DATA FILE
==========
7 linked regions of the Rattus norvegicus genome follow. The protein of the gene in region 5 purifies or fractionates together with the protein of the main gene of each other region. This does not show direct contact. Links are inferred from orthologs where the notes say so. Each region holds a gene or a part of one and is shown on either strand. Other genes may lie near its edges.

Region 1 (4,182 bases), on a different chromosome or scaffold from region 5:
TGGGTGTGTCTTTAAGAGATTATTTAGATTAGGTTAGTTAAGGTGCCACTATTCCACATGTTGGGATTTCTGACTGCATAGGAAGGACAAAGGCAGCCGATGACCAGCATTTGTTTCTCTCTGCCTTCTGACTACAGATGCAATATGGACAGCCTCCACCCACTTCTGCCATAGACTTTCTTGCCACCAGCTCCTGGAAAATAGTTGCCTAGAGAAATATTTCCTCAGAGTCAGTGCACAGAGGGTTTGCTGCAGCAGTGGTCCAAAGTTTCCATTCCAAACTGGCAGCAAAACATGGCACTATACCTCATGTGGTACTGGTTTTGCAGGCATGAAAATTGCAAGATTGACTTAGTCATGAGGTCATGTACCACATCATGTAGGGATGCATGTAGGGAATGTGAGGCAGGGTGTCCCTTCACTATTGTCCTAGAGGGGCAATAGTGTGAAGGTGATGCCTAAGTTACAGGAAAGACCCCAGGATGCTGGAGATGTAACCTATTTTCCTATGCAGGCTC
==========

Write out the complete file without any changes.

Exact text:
7 linked regions of the Rattus norvegicus genome follow. The protein of the gene in region 5 purifies or fractionates together with the protein of the main gene of each other region. This does not show direct contact. Links are inferred from orthologs where the notes say so. Each region holds a gene or a part of one and is shown on either strand. Other genes may lie near its edges.

Region 1 (4,182 bases), on a different chromosome or scaffold from region 5:
TGGGTGTGTCTTTAAGAGATTATTTAGATTAGGTTAGTTAAGGTGCCACTATTCCACATGTTGGGATTTCTGACTGCATAGGAAGGACAAAGGCAGCCGATGACCAGCATTTGTTTCTCTCTGCCTTCTGACTACAGATGCAATATGGACAGCCTCCACCCACTTCTGCCATAGACTTTCTTGCCACCAGCTCCTGGAAAATAGTTGCCTAGAGAAATATTTCCTCAGAGTCAGTGCACAGAGGGTTTGCTGCAGCAGTGGTCCAAAGTTTCCATTCCAAACTGGCAGCAAAACATGGCACTATACCTCATGTGGTACTGGTTTTGCAGGCATGAAAATTGCAAGATTGACTTAGTCATGAGGTCATGTACCACATCATGTAGGGATGCATGTAGGGAATGTGAGGCAGGGTGTCCCTTCACTATTGTCCTAGAGGGGCAATAGTGTGAAGGTGATGCCTAAGTTACAGGAAAGACCCCAGGATGCTGGAGATGTAACCTATTTTCCTATGCAGGCTC